From the Ashes...

Always a big event in the art calendar, the Glasgow School of Art Degree Show opens tonight. That's three weeks after the building was engulfed in a huge fire, on the very day of the hand-in for the student's work.


More than 500 graduating students will have their work showcased in the show, and there will be a special display of large-scale digital prints of work by all 102 fine art students at the nearby McLellan Galleries.  These will be compiled into a book which will be sold to raise money. 

The preview tonight is ticket only :-( but opens to the public on Saturday.

Monday, 9 June 2014

Paintings On Show at Hampstead

I've got a whole collection of brand new paintings going on show at the Affordable Art Fair at Hampstead this week.  Very exciting!

Here's the art fair today, with the paintings starting to be hung and the gallery stands put together in the tent, which is situated on leafy Hampstead Heath.

Open from the 12-15 June, all the art is under £4000.  I'm exhibiting with Duncan R Miller Fine Arts.

Here's a taster of the new work - I'm trying out a few new sizes and formats, so let me know what you think.

Bay with Cow Parsley, Morar (Oil on linen, 20 x 30)

Early Morning, Caswell Bay (Oil on linen, 20 x 30)

Flowers on the Clifftop, Portnaboe (Oil on linen, 26 x 32)

Harebells on the Causeway Coast (Oil on linen, 26 x 32)

For more information about the fair, go HERE.

Friday, 6 June 2014

An Independent Scotland, or Mushy Peas...?

I point you, without comment, to the the HM Treasury page - yes, the Treasury - designed as part of their process of  'Informing the debate about Scotland's constitutional future'.


'Is there anything wrong with this page?' it asks at the bottom...

Thursday, 5 June 2014

Art and War - Dazzle Ships and Camouflage in World War One

There's a really interesting article HERE about the dazzle ships of World War One.  

These were bright cubist-style patterns painted onto the sides of ships as a form of camouflage to confuse the enemy.  Now they look like enormously audacious and startling pieces of conceptual art.

Frederick J. Waugh, SS West Mahomet (ship and model) (c1919)

There's going to be one berthed at Liverpool Docks.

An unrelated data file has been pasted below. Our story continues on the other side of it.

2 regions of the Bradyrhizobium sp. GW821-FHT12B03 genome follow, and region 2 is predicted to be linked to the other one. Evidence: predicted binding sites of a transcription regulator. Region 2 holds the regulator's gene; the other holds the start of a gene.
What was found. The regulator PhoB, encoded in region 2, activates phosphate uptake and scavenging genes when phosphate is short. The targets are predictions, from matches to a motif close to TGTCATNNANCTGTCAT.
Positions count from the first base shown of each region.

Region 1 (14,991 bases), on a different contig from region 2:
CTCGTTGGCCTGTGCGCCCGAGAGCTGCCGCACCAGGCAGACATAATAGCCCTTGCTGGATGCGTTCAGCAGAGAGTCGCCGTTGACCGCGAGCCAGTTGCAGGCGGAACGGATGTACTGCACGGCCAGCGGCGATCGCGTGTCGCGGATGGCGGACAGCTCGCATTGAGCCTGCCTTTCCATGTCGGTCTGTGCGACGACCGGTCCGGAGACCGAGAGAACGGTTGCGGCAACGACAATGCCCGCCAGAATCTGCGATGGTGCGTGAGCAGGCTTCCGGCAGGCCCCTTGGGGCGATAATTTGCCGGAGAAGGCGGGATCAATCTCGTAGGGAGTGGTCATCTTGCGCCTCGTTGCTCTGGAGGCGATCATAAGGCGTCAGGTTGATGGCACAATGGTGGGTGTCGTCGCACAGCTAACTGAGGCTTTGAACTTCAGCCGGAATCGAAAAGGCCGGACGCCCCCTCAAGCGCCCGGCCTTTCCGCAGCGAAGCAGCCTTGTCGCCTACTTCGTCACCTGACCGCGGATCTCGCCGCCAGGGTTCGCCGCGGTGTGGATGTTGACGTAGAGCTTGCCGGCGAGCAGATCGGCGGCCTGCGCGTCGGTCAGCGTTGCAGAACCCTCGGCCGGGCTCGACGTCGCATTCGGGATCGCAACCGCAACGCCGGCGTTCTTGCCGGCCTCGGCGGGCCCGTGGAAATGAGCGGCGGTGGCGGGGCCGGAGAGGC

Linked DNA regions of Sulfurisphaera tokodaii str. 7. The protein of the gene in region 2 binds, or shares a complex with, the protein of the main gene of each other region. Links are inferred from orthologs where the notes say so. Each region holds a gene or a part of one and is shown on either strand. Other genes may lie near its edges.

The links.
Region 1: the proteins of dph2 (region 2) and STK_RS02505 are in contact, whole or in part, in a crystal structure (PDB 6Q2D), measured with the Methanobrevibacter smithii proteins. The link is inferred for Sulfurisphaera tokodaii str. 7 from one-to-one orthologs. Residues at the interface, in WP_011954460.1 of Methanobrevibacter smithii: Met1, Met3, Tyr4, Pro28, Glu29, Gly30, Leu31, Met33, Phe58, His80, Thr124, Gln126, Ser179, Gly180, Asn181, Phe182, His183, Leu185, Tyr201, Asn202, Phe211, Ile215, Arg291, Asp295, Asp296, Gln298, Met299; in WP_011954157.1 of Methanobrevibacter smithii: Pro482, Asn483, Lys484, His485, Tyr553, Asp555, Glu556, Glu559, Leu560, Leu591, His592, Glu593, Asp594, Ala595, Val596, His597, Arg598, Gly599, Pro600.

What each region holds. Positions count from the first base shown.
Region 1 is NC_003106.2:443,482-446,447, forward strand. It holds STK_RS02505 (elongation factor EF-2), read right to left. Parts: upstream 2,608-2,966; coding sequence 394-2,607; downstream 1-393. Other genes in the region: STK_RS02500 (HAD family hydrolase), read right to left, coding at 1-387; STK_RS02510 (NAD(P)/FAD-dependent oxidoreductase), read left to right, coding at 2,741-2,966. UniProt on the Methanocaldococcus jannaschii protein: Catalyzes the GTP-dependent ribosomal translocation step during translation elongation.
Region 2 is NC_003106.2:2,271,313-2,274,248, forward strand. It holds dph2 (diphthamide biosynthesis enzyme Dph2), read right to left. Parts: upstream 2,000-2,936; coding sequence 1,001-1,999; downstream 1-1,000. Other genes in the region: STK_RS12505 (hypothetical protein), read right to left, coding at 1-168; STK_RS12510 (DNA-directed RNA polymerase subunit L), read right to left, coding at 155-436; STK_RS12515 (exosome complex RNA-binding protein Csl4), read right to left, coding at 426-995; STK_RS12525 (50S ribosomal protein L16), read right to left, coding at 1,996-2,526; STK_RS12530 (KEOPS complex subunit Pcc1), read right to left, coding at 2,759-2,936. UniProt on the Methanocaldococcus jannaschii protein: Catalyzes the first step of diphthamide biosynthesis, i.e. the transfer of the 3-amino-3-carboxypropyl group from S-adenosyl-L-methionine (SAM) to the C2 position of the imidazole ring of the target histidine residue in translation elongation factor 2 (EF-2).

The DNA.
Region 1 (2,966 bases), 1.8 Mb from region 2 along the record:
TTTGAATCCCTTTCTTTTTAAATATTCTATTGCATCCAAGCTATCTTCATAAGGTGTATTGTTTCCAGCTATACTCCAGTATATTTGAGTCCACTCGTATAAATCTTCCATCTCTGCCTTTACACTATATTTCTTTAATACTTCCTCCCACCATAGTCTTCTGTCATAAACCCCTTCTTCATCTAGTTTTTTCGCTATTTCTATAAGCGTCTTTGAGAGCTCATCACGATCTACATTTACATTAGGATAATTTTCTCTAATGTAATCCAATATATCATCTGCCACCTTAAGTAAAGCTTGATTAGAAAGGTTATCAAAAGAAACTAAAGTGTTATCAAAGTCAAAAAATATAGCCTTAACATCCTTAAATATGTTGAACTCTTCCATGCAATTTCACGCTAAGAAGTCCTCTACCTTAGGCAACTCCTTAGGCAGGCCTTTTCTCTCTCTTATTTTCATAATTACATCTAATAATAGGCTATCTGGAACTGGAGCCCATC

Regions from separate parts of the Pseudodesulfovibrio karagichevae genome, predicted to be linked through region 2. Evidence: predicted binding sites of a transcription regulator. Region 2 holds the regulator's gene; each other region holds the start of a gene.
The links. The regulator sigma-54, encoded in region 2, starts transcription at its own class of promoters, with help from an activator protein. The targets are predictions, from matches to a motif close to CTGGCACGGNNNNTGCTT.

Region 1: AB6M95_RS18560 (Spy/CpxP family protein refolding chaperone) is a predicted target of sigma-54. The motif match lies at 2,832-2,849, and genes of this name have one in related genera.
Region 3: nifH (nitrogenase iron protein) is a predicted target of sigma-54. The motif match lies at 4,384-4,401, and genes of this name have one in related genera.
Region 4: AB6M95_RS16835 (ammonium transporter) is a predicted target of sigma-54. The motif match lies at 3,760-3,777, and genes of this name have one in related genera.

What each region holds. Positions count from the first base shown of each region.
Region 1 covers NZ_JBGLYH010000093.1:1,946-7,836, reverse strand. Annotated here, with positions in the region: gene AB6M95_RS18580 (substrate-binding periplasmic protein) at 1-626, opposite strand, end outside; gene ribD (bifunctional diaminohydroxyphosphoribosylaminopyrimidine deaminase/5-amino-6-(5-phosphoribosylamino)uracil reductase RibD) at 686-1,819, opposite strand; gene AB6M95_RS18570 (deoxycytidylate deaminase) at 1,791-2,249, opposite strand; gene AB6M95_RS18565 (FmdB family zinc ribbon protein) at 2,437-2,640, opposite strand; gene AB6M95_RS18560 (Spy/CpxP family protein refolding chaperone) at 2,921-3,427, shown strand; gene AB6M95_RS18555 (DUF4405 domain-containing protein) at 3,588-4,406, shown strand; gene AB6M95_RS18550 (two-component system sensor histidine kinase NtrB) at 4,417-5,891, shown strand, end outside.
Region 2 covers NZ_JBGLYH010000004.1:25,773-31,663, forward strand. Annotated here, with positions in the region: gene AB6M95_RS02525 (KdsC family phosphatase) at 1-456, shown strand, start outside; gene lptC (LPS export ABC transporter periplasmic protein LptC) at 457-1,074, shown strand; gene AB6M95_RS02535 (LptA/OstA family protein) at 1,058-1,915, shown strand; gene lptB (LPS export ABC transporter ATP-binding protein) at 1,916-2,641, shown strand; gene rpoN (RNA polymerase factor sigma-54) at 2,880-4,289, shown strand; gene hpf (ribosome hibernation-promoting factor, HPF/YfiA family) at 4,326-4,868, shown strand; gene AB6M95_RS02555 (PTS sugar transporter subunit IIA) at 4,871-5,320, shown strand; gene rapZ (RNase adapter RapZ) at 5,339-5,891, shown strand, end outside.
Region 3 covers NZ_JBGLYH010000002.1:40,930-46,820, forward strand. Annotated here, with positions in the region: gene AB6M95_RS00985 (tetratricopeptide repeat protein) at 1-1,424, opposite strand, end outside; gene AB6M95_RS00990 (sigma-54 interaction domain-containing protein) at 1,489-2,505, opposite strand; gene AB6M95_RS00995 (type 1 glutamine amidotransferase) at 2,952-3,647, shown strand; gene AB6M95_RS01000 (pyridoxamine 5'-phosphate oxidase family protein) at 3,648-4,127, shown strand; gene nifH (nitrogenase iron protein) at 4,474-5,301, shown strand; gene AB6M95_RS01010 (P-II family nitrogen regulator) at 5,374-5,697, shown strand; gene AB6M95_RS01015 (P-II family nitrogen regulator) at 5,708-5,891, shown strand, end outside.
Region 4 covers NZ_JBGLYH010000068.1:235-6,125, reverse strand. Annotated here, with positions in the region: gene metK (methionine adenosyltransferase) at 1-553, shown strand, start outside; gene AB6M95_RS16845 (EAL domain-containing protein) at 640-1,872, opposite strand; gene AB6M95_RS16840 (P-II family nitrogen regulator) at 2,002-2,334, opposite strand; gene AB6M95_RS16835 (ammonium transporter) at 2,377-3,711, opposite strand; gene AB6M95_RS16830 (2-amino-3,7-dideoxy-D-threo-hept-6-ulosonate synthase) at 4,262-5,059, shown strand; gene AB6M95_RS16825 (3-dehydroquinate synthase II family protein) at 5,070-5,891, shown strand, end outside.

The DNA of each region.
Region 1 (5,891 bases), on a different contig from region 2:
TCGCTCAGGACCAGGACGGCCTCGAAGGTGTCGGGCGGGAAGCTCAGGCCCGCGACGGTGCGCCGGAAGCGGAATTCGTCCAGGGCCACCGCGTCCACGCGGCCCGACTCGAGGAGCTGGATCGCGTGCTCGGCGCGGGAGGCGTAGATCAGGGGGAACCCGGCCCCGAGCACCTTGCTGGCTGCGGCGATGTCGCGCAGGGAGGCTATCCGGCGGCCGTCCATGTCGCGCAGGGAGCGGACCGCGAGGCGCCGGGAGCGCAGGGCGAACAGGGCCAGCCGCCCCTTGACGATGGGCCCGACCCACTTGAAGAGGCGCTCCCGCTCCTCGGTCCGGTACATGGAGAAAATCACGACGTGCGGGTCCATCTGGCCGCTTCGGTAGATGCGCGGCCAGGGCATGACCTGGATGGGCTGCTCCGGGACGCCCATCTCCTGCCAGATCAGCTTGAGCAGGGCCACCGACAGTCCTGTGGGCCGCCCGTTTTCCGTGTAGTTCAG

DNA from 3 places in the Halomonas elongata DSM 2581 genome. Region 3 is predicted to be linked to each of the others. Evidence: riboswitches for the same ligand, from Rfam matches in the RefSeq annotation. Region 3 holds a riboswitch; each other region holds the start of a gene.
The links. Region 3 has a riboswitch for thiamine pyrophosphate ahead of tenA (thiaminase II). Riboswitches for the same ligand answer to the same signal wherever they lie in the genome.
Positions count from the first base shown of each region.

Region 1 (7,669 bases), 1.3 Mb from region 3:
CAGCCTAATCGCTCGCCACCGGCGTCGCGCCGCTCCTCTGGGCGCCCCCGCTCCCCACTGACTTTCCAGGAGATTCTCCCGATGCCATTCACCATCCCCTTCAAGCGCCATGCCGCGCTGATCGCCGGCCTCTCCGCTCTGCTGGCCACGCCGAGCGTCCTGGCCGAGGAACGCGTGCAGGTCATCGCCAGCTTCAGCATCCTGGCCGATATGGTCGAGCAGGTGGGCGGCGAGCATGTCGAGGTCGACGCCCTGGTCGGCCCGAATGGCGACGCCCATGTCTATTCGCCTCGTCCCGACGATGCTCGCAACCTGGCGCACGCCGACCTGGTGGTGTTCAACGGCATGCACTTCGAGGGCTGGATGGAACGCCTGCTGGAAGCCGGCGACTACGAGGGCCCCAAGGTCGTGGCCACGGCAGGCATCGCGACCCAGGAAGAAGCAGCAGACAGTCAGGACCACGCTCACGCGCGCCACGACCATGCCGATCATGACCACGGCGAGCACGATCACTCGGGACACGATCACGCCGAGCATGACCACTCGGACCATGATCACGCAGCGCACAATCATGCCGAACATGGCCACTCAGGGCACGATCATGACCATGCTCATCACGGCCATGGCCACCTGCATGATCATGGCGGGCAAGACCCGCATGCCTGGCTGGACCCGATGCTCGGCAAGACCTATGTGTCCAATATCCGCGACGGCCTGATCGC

Liverpool Biennial, the UK Biennial of contemporary art, and Tate Liverpool will jointly commission Carlos Cruz-Diez to work with the idea of ‘dazzle’ camouflage, using a historic ship. The “Edmund Gardner” is situated in a dry dock adjacent to Liverpool’s Albert Dock, and will be a new public monument for the city.

These dazzle ships even became the actual subject of other artworks, such as this by Scottish Colourist J D Fergusson.

 “Dockyard, Portsmouth” by J.D.Fergusson, 1918

Camouflage was, of course, used in a variety of different ways in the First World War, not just on ships.  

This amazing example is one that's actually part of my family history.  I was very excited to come across it in the main hall of the Imperial War Museum in London (I don't know if it's still there - I haven't managed to go recently as it's been closed for refurbishment).  

This is the actual gun fired by my Great-Uncle Frederick.  It's a 9.2" Howitzer Mark 1, called 'Mother'.  How's that for a Freudian field-day.

A huge curiosity in its day, this heavy seige howitzer was sent to France in 1914, where it was operated by 8th Siege Battery of the Royal Garrison Artillery from October 1914.  My Great-Uncle arrived in France on 16th February 1915,  at the time the gun was transferred to 10th Siege Battery RGA (which he was in).  

It saw use during the battles of Neuve Chapelle in March 1915 and Festubert in May 1915, where my Great-Uncle was killed, aged 18. 

 © IWM (ORD 108)
It's just the most extraordinary thing.  It plays on any number of levels, and is both repellent and attractive - this terrible bringer of death and destruction, called 'Mother', of all things, but now this passive, beautiful sculptural object, and one which was actually part of the life and death of my relative.